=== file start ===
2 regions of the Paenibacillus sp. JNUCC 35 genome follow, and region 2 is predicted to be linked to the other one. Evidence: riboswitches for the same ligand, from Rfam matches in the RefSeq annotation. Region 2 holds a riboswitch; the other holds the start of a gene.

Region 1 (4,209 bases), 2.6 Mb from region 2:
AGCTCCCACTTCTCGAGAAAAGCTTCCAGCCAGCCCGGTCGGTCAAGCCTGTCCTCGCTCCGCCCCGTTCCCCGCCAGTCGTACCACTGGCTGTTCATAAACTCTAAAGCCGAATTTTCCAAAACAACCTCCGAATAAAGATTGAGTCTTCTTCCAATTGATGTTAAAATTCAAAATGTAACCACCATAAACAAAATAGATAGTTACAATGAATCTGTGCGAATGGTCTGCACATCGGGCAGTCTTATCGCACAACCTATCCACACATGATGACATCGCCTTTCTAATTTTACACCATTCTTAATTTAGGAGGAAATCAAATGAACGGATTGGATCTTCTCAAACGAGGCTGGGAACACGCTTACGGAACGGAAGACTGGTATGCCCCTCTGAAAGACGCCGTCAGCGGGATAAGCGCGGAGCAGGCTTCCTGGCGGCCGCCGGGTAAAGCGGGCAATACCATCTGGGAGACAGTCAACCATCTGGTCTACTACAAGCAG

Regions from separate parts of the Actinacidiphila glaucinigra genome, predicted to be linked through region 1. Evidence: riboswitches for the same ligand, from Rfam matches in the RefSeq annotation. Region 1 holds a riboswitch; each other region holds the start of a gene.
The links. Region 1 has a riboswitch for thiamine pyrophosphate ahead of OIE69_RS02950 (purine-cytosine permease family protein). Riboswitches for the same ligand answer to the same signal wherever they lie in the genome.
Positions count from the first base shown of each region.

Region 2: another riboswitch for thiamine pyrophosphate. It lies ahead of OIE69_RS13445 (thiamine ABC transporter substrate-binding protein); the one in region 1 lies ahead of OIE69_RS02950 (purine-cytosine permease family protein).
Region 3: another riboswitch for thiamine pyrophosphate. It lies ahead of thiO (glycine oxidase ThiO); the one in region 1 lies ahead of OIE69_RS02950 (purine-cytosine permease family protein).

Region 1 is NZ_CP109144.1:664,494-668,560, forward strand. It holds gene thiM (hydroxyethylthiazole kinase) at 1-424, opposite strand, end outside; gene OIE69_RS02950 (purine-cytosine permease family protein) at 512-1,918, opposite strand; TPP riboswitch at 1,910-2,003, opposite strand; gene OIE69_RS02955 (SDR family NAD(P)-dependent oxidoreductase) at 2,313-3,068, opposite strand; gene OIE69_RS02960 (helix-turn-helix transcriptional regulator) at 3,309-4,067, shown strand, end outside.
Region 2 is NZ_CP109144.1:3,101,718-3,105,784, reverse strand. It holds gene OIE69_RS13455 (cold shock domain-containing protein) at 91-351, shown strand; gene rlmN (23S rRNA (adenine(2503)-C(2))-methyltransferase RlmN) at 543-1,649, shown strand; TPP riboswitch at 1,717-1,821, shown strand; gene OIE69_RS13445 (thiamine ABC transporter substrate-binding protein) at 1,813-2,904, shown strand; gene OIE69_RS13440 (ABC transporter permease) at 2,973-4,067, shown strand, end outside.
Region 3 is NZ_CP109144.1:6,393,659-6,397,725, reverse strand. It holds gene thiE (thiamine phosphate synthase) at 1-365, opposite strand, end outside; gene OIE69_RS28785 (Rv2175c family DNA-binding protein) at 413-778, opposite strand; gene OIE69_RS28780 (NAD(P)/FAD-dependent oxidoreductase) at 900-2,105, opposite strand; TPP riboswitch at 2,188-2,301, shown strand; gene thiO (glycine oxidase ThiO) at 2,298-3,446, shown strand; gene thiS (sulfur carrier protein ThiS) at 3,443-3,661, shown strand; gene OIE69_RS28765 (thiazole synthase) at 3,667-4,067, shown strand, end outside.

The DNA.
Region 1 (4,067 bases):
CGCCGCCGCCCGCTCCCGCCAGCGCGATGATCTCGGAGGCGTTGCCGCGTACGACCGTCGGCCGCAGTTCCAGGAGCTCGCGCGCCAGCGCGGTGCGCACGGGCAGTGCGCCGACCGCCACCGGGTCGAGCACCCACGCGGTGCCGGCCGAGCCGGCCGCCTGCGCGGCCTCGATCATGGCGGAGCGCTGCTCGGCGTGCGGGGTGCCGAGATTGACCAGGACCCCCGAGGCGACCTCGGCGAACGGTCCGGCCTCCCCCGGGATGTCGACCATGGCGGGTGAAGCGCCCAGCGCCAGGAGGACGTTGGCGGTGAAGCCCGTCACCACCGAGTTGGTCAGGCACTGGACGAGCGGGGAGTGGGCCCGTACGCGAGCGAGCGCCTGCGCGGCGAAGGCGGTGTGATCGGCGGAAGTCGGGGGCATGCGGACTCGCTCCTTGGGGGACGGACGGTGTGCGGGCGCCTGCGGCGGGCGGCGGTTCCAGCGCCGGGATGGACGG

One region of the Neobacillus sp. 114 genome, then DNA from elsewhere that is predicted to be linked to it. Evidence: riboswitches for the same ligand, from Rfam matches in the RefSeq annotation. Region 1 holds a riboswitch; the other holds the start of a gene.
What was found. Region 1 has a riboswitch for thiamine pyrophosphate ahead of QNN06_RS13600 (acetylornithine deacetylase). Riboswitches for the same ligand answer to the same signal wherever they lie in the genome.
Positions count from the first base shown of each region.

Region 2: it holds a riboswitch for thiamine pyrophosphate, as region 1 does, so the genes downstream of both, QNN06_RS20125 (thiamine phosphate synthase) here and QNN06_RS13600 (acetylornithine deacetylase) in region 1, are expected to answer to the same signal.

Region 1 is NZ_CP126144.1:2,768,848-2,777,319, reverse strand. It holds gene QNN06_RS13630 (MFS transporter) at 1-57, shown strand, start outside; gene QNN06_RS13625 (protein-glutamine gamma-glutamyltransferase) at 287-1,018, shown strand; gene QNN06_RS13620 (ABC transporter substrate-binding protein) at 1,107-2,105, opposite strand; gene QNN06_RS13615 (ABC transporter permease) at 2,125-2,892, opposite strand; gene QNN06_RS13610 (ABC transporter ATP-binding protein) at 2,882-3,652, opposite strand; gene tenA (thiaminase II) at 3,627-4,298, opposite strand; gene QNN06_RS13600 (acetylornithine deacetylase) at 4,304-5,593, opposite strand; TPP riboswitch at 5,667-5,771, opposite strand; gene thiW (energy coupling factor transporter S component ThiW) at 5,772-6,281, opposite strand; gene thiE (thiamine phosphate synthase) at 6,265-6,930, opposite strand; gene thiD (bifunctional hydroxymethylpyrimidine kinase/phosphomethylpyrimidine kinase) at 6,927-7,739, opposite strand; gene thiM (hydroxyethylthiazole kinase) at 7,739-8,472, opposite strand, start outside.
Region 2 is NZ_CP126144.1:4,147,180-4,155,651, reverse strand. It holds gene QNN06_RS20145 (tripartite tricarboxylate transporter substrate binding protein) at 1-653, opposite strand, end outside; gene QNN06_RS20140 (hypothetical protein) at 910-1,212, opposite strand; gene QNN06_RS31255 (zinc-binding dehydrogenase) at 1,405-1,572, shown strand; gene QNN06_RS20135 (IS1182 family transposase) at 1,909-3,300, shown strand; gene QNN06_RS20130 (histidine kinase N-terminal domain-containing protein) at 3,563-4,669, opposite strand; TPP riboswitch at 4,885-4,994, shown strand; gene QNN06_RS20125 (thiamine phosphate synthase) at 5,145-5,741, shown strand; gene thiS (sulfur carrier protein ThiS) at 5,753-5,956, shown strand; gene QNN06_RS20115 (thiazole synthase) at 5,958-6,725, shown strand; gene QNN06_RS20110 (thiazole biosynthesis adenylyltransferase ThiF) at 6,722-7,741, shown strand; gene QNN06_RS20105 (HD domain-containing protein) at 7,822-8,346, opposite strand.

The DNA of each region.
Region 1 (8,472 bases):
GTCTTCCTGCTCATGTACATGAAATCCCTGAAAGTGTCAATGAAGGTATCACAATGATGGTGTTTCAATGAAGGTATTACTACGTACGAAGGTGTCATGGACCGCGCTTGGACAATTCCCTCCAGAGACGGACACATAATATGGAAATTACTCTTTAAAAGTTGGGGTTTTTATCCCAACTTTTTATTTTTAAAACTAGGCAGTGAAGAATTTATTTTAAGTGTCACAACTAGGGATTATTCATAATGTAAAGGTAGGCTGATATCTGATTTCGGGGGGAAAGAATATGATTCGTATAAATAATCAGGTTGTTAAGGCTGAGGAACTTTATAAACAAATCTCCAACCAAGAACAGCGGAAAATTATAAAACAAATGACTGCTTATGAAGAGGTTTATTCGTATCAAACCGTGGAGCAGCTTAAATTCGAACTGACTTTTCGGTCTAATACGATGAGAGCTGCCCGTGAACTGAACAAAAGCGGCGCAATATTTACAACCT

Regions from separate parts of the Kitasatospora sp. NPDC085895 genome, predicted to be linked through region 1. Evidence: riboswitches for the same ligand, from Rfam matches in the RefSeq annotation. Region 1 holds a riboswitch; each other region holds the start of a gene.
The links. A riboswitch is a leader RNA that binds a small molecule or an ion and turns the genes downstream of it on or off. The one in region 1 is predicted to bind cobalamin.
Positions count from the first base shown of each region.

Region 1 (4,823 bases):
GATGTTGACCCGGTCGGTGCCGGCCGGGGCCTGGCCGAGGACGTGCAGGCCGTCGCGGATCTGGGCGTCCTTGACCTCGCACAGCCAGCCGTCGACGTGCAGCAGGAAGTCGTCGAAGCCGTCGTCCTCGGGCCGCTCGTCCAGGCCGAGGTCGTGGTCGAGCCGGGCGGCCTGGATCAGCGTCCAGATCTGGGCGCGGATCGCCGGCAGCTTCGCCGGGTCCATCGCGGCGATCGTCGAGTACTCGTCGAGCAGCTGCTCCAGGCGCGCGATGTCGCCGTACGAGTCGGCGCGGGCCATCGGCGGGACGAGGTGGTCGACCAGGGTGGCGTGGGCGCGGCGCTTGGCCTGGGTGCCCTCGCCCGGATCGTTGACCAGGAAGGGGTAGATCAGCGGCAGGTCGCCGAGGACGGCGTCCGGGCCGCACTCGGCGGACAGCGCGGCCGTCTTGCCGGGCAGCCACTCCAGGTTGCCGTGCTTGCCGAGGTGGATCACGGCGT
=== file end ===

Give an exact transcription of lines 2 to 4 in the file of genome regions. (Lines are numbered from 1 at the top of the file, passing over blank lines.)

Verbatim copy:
Region 1 (4,209 bases), 2.6 Mb from region 2:
AGCTCCCACTTCTCGAGAAAAGCTTCCAGCCAGCCCGGTCGGTCAAGCCTGTCCTCGCTCCGCCCCGTTCCCCGCCAGTCGTACCACTGGCTGTTCATAAACTCTAAAGCCGAATTTTCCAAAACAACCTCCGAATAAAGATTGAGTCTTCTTCCAATTGATGTTAAAATTCAAAATGTAACCACCATAAACAAAATAGATAGTTACAATGAATCTGTGCGAATGGTCTGCACATCGGGCAGTCTTATCGCACAACCTATCCACACATGATGACATCGCCTTTCTAATTTTACACCATTCTTAATTTAGGAGGAAATCAAATGAACGGATTGGATCTTCTCAAACGAGGCTGGGAACACGCTTACGGAACGGAAGACTGGTATGCCCCTCTGAAAGACGCCGTCAGCGGGATAAGCGCGGAGCAGGCTTCCTGGCGGCCGCCGGGTAAAGCGGGCAATACCATCTGGGAGACAGTCAACCATCTGGTCTACTACAAGCAG

Regions from separate parts of the Actinacidiphila glaucinigra genome, predicted to be linked through region 1. Evidence: riboswitches for the same ligand, from Rfam matches in the RefSeq annotation. Region 1 holds a riboswitch; each other region holds the start of a gene.